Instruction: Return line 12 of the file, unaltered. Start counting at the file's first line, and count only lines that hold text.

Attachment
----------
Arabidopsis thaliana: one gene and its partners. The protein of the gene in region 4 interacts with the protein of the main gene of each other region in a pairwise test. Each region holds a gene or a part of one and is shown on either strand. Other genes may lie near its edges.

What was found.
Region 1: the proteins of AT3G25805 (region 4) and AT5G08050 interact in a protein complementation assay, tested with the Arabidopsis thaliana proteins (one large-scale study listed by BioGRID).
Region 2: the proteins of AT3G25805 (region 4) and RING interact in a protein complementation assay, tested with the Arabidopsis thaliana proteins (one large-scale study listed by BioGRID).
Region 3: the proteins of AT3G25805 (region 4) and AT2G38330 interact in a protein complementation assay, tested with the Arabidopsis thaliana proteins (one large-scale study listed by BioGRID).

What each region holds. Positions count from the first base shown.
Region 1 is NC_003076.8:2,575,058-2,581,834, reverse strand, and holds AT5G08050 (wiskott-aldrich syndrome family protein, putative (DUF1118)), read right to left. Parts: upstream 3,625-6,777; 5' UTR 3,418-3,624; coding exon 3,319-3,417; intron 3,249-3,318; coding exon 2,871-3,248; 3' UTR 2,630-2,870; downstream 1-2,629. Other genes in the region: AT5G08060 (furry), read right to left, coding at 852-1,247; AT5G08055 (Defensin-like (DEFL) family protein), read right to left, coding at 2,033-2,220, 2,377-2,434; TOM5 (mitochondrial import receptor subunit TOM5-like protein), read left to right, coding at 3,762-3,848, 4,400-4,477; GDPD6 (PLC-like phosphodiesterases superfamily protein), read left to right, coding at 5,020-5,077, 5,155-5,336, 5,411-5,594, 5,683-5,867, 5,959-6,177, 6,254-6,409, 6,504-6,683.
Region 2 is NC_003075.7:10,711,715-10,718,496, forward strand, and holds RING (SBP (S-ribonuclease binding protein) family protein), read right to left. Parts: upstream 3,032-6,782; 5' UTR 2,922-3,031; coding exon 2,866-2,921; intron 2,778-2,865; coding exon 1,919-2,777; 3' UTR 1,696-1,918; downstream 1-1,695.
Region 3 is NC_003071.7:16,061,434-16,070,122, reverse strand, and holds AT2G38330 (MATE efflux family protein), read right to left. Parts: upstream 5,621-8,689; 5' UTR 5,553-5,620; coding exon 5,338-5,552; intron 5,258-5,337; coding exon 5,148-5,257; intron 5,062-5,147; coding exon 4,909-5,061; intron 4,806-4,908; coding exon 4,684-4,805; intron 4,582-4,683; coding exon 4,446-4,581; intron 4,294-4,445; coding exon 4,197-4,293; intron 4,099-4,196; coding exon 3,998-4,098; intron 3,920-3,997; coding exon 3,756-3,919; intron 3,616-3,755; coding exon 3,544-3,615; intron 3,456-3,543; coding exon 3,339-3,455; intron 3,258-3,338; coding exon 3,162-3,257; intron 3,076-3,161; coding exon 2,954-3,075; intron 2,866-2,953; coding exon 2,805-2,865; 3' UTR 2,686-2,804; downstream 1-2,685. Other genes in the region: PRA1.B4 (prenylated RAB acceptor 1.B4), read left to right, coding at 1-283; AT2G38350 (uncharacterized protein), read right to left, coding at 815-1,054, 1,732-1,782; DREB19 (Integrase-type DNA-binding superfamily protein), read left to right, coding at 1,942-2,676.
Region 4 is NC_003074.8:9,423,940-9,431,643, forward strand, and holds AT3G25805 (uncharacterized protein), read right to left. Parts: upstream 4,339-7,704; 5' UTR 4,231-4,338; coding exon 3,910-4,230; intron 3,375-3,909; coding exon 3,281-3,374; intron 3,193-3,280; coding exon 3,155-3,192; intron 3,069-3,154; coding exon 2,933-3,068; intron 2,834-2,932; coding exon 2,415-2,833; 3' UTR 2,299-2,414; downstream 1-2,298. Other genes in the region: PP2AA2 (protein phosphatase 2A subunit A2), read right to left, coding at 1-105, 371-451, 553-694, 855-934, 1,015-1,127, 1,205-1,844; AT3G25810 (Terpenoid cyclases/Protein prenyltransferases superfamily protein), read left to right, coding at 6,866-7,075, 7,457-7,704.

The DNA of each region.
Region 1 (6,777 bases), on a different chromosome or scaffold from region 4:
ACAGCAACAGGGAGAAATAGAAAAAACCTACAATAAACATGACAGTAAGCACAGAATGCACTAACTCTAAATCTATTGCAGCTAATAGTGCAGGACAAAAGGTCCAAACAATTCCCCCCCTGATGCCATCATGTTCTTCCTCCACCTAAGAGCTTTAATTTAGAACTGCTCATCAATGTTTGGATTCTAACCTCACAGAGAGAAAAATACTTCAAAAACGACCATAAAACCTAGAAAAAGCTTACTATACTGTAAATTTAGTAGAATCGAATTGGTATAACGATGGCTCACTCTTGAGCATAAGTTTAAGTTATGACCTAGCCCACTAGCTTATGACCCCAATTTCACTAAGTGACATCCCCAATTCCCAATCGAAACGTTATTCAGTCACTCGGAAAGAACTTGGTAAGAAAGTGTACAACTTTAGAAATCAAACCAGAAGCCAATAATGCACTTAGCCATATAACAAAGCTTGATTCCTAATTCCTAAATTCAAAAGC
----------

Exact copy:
Region 1 (6,777 bases), on a different chromosome or scaffold from region 4: